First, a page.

Picture this: an overflowing backpack by the door, newsletters long past their due date sticking out like warning flags, and half-finished homework crumpled at the bottom. You’ve avoided looking in there for weeks now.
Is this your chaotic backpack? No. It’s your child’s.
“I’m an adult,” you tell yourself. “I shouldn’t be overwhelmed by a kindergartener’s backpack!” — But you are.
How do you pull yourself from this shame spiral and get back on top of things? How can you feel empowered as a responsible adult who’s ‘totally not scared of homework and definitely in charge of their life?’
Don’t worry — we’ve got you covered.
Too long; didn’t read
- Sit your kids down in a designated homework spot as soon as they get home.
- Start on homework immediately.
- Review school announcements the day you receive them.
- Get everything ready the day before.
- Divide school duties with your partner or co-parent.
- Communicate often and openly with teachers.
How to stay on top of your kid’s schoolwork as a parent with ADHD
1. Go over schoolwork as soon as they get home: daily follow-up
As soon as your kiddo comes home from school, sit down at the table and go through their backpack and folders with them. This can be done while they eat a snack or decompress with a magazine, coloring, or device.
Just don’t let them leave! It’s harder to resume if you stop. (The dreaded task-switching problem with ADHD)
Things to review while they’re seated:
- Their work from the day
- Flyers and announcements from teachers
- Their homework
Get involved in what your child does every day. Ask questions, listen, and provide encouragement.
Talking point ideas
“What questions did you ask today?”
“What was a challenge you overcame?”
“What have you learned this week? How do you feel about it?”
Now consider your own experiences – is there anything similar you could share with them? This is a great time to really connect with your child.
💯 Bonus points: Continuing this habit as they get older may help initiate conversations with those tight-lipped teens you’re so desperate to know more about.
2. Prepare for tomorrow
Alleviate the morning madness by preparing everything the day before.
- Pack their lunch.
- Pack their backpack.
- Set it aside, ready to go.
What’s for lunch?
Keep lunches fast and easy by packing “ready foods”.
Ready foods can be things like:
- Granola bars
- Snack bags of chips, nuts, or cookies
- Fruit cups or dried fruit
- Pudding cups
On busy days, their lunch might be all “ready foods,” while other days will only include one. Either way, your kids are fed!
3. Create a “launch pad”
In her book, “The Queen of Distraction”, Terry Matlen, MSW, advises parents to create a “launch pad” for their kids. This is a designated space — cubby, coat rack, corner of the dining room — to store everything needed for the next day: shoes, jacket, backpack, etc.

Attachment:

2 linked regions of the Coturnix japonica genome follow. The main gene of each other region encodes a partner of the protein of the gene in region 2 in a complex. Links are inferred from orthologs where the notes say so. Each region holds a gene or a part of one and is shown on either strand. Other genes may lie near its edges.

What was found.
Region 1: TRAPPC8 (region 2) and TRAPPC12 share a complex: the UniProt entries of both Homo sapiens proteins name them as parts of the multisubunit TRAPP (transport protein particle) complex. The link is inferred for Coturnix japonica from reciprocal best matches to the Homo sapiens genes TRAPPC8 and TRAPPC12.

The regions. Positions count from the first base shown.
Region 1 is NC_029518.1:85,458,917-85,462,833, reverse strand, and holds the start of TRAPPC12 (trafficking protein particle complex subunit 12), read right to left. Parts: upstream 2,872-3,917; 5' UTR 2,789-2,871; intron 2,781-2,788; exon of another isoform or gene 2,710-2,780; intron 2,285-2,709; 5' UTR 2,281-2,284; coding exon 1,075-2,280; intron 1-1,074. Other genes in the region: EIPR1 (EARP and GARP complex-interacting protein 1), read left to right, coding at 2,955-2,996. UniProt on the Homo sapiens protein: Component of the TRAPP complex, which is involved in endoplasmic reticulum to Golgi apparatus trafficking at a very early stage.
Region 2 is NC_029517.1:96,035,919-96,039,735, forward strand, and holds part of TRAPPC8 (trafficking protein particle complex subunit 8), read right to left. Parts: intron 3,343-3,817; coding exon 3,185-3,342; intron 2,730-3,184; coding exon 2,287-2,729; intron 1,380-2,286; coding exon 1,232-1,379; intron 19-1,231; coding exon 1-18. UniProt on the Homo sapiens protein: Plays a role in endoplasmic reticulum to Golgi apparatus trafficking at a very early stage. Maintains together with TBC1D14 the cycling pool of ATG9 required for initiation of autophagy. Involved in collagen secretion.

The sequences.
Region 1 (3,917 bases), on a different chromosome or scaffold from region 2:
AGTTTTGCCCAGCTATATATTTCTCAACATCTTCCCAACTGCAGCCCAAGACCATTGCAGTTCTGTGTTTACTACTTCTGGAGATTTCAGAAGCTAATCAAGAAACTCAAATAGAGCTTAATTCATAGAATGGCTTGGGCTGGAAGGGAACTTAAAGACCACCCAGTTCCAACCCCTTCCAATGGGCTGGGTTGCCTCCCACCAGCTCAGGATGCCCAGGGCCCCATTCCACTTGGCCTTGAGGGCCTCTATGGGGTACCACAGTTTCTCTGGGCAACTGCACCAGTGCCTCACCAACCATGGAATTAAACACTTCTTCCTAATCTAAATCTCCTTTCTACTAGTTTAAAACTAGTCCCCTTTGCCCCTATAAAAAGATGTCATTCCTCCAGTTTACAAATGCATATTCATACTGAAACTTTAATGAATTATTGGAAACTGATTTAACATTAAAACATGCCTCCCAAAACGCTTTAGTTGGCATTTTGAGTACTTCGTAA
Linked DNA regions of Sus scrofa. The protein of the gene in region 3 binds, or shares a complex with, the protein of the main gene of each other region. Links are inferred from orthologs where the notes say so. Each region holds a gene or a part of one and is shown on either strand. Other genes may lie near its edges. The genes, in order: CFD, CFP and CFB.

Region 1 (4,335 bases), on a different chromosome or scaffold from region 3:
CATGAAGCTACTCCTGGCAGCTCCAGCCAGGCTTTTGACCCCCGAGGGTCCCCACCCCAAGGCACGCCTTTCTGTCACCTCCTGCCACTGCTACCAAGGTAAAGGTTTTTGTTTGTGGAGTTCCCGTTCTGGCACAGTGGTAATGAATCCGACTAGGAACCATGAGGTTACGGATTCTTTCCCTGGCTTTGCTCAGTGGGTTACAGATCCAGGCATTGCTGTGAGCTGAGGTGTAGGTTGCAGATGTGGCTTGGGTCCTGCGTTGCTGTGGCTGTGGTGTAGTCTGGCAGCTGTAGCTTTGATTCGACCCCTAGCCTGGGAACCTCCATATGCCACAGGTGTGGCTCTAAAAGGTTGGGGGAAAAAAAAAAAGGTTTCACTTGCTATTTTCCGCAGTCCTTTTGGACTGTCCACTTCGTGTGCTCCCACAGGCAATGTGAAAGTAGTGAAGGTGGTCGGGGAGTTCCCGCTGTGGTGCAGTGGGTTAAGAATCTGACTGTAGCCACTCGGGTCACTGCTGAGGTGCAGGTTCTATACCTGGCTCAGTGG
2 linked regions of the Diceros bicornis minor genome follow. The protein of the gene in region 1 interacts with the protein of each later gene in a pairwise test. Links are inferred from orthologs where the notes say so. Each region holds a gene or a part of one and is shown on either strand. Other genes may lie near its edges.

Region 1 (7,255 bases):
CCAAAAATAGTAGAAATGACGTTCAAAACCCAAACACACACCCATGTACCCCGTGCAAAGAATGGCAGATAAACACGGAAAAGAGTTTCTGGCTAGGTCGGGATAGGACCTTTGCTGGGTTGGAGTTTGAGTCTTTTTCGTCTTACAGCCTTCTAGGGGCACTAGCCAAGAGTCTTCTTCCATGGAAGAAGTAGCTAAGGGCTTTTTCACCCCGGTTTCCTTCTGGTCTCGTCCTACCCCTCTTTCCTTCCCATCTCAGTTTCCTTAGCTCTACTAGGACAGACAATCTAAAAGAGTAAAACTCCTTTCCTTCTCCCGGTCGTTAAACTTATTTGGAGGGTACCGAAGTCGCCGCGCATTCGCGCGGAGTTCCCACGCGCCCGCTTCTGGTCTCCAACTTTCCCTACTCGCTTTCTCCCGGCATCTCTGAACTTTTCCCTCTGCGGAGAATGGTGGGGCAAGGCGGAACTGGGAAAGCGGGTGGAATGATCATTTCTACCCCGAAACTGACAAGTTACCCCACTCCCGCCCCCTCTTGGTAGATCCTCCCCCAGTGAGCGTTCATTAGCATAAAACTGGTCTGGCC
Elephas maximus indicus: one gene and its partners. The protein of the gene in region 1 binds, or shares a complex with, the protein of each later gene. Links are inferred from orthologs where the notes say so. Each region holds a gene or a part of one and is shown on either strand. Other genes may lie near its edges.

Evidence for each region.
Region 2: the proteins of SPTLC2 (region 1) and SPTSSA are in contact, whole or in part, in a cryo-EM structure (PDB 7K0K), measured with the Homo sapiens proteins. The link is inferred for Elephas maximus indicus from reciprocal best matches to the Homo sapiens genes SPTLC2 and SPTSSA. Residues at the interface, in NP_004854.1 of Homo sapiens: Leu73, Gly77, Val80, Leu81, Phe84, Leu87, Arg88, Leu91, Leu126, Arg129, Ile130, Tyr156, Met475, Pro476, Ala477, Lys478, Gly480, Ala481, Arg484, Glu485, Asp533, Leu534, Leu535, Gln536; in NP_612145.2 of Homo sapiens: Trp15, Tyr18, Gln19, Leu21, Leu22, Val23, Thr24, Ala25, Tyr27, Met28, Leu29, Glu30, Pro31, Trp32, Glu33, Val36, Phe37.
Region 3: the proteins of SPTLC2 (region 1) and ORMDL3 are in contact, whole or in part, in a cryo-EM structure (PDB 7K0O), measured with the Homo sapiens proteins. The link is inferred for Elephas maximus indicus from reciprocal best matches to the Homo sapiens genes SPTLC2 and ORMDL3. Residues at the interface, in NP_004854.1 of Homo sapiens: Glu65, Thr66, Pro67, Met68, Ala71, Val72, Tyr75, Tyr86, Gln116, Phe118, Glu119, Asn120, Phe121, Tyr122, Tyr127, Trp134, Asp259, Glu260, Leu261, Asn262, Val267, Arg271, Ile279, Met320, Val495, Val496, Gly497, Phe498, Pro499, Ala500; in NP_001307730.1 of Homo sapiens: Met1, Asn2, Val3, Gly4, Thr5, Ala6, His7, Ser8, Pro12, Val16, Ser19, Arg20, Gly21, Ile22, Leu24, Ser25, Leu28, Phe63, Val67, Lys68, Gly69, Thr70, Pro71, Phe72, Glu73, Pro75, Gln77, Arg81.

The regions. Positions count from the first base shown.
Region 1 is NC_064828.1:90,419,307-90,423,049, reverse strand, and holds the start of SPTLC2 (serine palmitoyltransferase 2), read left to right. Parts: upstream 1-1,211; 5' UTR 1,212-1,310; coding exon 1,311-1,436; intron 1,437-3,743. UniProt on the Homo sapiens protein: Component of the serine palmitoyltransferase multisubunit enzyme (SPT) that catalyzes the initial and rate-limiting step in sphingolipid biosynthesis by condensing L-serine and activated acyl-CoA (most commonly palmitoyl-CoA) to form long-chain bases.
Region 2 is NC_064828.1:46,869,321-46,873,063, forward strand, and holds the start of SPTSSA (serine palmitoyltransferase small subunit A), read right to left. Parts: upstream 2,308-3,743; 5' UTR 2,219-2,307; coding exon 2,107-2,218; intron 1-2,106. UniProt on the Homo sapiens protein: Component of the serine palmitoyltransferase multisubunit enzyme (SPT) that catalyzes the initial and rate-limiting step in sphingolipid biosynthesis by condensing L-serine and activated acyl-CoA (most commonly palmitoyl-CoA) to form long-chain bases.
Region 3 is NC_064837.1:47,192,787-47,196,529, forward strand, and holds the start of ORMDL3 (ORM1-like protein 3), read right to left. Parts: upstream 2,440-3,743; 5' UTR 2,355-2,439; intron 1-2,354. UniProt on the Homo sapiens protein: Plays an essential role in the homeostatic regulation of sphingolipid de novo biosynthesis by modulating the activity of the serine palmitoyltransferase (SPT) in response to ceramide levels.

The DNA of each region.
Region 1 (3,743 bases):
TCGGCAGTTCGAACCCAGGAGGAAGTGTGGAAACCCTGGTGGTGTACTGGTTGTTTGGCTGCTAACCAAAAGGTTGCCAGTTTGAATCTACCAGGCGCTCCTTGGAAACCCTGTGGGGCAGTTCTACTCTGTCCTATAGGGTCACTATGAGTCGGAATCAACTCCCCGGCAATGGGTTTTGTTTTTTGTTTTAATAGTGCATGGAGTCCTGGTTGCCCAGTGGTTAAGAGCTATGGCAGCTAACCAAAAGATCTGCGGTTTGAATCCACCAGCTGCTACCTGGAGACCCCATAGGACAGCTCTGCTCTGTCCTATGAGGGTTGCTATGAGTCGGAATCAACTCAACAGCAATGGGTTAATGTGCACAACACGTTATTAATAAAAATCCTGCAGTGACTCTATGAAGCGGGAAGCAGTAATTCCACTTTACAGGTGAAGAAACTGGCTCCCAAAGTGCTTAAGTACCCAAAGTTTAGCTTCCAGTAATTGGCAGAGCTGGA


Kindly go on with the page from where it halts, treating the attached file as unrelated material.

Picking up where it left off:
Matlen suggests taking a picture of what the launch pad should look like and taping it there as a reminder.
After the daily follow-up is done, homework is completed, and lunch is packed, take one more minute to prep the launch pad. Tomorrow You will thank Today You.
4. Divide and conquer (share the work)
Keeping track of everyday life is overwhelming. Add in school and extracurricular activities, and it can feel like too much. Cut down on your obligations by dividing them with a partner or co-parent.
Tasks that can be divided:
- Morning routines (breakfast, getting dressed, brushing teeth…)
- Packing lunches
- Prep the launch pad
- School drop-off and pick-up
- Homework help
- Receiving and responding to emails
- Tracking and attending parent teacher conferences
Having trouble deciding how to divide responsibilities?
Write instructions for your day as if someone else were doing it for you. With the tasks laid out, look for responsibilities that already align with your schedules and allocate them.
Does dad usually wake up first? He makes breakfast.
Is mom already in charge of pickup? She can handle the after-school tasks; i.e. homework, lunch prep, and organizing the launch pad for tomorrow.
Is one partner on the computer during the day? They can manage emails.
No one can do it all
It doesn’t matter if you have no idea when the next school fundraiser is or what the spirit week theme is, as long as somebody does - and that doesn’t have to be you.
5. Connect with their teacher
If you’re overwhelmed and unsure where to start, email the teacher and say just that. Chances are, you aren’t the only parent feeling that way.
Ask about what they’re doing in class, announcements you may have missed, etc. This gives you an idea of which papers you can throw out, and where to start going forward. If you or the teacher feel the discussion needs to go deeper, schedule a meeting.
Keep it up
Throughout the year, stay in contact with the teacher. When you have questions about homework, or need tips on helping your child with studying, email the teacher.
So what if you feel like you’re pestering them? You are your child’s number one resource, and if emailing the teacher clarifies expectations to help you be a better parent to your child? Email them.
Being a parent is hard enough, but parenting with ADHD adds an extra dose of difficulties. Keeping up with a busy ADHD household and life’s requirements can sometimes feel impossible – especially with forgetfulness and time blindness thrown in the mix. Remind yourself - and often - that you are not a bad parent because of the challenges you face.
Your desire and capability are no less than that of non-ADHD parents. With the proper tools and support in place, you don’t have to struggle to be the parent you want to be.